I was a teacher too, actually I was a special ed teacher, and routines were important. OTOH, one of the biggest things I tried to teach the kids was flexibility, because sometimes something comes up and we have to change things around... that's life. And they got better at it.

I think beause Rain feels generally safe and happy and competent, it's easier for her to roll with the punches, as long as she knows what's happening. The kids I taught generally came to me without feeling any of that.

post #10 of 17
This is something I've been struggling w/ since my ds was born nearly 2 1/2 yrs. ago... I've had daily routines in the past - when need be - like when I was in school and/or working, etc. Now as a SAHM w/ a dh that works swing shifts and lots of overtime... we just live day to day. It's worked for us thus far, my ds is your average 2yr. old w/ good days and not so good days. For about 3mos. I tried and tried to get us on a routine, but I just didn't like it, I'm not that kind of a person.
So, I've finally got it down to what works for us - a morning routine, and a bedtime routine. That leaves the rest of the day to be up in the air, and we like it that way. If we want or need to go somewhere we do, we eat when we're hungry, sleep when we're tired, etc. and for the most part we're all happy and healthy. My ds gets enough sleep and enough good food, because he can eat and sleep when his body tells him it needs too. He's never had any issues in that regard, and is a very happy and outgoing boy. When we have another child I might find that we need a bit more routine, and I guess I'll have to deal with that as it comes but for now it works for us.
post #11 of 17
We used to live in more chaos. I think spontaneity is wonderful, even essential, but worried that my children could not be all they could be if they learned spontaneity and chaos as a habit, a way of life. You know that saying, "The longest journey begins with the first step." How could my children grow to be adults who could do "big" things if they were always spontaneously starting new journeys. Ever see the "Shawshank Redemption?" A daily routine that builds towards something can accomplish a whole lot.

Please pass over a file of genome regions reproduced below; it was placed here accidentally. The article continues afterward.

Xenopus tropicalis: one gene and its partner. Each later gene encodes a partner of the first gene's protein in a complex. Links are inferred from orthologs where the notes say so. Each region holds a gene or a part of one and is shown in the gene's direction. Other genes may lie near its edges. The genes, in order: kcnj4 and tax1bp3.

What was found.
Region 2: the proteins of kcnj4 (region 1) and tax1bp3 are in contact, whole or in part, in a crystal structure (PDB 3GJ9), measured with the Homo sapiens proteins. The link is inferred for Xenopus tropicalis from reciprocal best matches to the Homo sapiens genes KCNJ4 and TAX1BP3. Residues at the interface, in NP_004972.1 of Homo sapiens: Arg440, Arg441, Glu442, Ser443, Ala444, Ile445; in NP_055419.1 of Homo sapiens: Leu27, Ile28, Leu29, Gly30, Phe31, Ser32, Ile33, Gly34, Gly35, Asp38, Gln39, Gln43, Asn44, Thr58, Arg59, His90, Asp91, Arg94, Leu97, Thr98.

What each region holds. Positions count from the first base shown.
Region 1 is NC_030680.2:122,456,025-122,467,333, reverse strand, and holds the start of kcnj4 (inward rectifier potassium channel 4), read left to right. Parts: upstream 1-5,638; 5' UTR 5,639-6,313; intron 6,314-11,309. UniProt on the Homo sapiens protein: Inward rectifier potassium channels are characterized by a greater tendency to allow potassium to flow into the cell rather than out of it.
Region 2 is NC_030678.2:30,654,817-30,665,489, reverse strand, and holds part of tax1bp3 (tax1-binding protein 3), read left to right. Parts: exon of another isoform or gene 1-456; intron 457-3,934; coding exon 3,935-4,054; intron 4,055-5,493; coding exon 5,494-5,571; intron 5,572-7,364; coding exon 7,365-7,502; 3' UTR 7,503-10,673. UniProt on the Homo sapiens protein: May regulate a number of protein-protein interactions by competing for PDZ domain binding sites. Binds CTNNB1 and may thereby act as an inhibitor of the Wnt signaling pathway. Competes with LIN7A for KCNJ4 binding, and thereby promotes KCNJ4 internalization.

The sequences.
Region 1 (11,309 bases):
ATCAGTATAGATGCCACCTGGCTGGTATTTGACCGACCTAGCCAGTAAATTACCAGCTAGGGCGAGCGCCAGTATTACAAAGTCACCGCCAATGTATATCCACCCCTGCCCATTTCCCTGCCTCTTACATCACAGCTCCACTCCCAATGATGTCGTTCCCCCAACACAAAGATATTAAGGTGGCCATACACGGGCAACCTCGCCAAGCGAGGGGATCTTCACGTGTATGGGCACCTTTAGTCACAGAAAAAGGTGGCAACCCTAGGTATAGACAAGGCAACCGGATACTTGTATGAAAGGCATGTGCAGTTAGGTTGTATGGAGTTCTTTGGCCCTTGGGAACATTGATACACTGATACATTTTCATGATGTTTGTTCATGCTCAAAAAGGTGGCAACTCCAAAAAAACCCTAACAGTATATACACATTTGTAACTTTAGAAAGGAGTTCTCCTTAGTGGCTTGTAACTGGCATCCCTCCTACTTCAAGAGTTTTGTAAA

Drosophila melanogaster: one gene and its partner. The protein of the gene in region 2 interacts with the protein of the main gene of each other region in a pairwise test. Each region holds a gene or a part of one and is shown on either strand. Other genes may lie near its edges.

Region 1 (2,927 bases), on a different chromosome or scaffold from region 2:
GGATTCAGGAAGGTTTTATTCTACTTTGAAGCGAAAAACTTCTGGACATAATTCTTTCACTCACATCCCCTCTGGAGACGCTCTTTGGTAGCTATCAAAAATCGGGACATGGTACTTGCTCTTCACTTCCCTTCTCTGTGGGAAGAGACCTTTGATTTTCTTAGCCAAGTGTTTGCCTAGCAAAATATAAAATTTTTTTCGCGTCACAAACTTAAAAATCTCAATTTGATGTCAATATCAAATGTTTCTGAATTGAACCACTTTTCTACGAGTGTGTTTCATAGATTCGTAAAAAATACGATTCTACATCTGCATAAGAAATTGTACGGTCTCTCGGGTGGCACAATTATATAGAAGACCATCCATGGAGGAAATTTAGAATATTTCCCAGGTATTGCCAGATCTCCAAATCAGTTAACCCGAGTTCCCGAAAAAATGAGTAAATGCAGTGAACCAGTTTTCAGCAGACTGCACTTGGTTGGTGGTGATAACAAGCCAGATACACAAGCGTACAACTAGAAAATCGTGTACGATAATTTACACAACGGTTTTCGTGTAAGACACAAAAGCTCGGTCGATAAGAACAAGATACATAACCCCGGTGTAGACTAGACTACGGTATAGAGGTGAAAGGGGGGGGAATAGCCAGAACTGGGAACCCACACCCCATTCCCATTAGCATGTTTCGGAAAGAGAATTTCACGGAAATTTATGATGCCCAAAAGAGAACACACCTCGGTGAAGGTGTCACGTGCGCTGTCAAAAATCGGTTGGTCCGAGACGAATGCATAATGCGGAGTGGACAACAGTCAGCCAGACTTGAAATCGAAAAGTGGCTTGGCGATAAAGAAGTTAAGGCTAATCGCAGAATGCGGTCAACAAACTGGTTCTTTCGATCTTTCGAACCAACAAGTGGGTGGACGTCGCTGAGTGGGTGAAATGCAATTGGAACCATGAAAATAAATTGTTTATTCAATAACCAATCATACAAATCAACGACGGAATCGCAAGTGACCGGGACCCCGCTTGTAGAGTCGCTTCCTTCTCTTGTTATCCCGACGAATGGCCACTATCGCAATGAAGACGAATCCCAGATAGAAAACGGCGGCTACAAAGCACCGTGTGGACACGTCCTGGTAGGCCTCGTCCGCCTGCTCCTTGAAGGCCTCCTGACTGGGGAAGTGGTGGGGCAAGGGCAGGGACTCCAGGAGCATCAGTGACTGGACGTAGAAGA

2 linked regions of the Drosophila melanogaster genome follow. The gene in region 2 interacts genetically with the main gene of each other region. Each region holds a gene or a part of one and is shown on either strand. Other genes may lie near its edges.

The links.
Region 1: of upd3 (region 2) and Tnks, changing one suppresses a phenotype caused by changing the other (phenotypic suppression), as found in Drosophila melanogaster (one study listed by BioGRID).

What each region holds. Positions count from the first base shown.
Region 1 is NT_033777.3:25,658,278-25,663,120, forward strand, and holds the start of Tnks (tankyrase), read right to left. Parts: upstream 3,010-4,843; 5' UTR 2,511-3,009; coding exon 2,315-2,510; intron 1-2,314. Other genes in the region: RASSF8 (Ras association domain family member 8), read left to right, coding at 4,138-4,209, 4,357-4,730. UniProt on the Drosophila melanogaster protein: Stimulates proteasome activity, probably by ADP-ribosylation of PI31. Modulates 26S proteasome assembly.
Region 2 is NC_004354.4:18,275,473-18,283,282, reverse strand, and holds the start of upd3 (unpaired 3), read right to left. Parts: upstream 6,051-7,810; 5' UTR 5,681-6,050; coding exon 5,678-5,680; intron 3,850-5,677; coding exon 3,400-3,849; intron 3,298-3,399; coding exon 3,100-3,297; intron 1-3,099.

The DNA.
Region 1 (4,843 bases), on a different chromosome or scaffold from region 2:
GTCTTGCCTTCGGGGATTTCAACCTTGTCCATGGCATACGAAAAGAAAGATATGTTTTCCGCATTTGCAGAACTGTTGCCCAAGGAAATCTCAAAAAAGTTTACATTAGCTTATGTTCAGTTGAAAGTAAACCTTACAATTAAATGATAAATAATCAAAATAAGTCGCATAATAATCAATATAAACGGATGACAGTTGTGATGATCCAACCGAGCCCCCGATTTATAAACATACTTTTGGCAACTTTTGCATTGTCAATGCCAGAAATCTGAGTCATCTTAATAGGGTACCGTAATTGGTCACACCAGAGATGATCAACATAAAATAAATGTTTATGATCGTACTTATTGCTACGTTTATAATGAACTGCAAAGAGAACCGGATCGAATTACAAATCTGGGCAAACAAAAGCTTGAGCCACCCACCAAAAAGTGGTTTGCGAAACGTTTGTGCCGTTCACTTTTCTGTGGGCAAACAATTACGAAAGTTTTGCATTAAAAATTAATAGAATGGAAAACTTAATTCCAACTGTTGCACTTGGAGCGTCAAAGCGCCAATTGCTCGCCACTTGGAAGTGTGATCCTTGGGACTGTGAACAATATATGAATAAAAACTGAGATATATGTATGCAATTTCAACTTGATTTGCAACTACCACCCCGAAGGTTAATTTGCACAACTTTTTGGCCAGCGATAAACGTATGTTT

I've also come to feel home life can be like ice dancing or couples figure skating. Much of the beauty of the dance comes from the way the couple's individual paths on the ice blend and fit together. My family used to look like a hockey game; a bunch of people dashing here and there (complete with fights) after some invisible object. Now, with considerable effort, there's a trend I feel such that our routines and the state of the house are manifestations of our desire to move well and fit with each other... at least I think there's a trend
post #12 of 17
I'd answer this post, but I cannot find my answer among the chaos.
post #13 of 17
Thread Starter 
Well this has been very enriching, thanks a lot everyone. Last night we actually planned how today was going to be like. I was surprised to wake up and ds was already talking of what we had planned to do.... it all went well, until what we had planned as "nap time".... we decided to go to a children's festival (I forgot it was this week and, ahem, didn't plan to go ahead of time as I should've) so we were there and ds was flying his kite, playing with the sand and we ended up not coming back home until around bed time. He was really really tired (and a little upset) but he had time to wash up and put his pj's and went straight to bed. I may try again tomorrow, and hopefully we can balance our "hockey game" with the "figure skating" somehow.
post #14 of 17

Do you live in CHAOS?


The best way to allow chidren to develop is to have a bit of chaos.

In this way, order has meaning.

BTW, chaos for you may apear to be order for the kids.

post #15 of 17
Thread Starter 
Alexander, that was beautiful....
It is true that one person's chaos may be another person's order... never thought of it that way
post #16 of 17
We are also very easy going about our day. Some would say Chaos, but it doesn't feel that way unless I am with a very routine oriented family. I have a friend who is staying home for the next year and she has an hour to hour schedule for her kids. On Monday, we will do art in the morning and park in the afternoon, then a Math lesson, followed by free play with these certain toys. Her kids are 2-4. I feel like such a slacker when she tells me her plans. And I am the one planning on homeschooling ds. But, I know that doesnt' work for us. She has to have a routine. When she had her first baby, she was in a tailspin from the lack of structure to the day. I'm just not that way. When I was a teacher, I would plan my day in routines, but spontaneity always took over. My kids learned so much, I don't think it matters. It's the quality of your day, not the order you do it in.

We eat when we are hungry, sleep when we are tired. Dh works 1-10pm, so we are on a different schedule than most and ds stays up until he is tired and nurses to sleep. We wake up when we want to and eat when we are hungry. Somedays, I feel like we should have a routine, especially when I look at our plans to homeschool. But, we will do it the way it works. I think it would be very stressful to try to be something you are not, and that is not good for kids either. I do try to do some routines. I am a flybaby and that has helped with organization and cleaning. I can stick with a routine for a few days a week, but not everyday. I try to have an overall plan for the week, then fit it in day to day.

Just my jumbled chaotic thoughts on the matter. STill on coffee cup #1.
post #17 of 17


Pretty much a constant state of chaos here. I would love to have things a little more routine but everytime I'm getting there something happens and we're all out of whack again.
I'm trying but goodness do I need help!
I had wanted a routine down before the baby came but that didn't happen, I'm a mess. A lonely mess at that.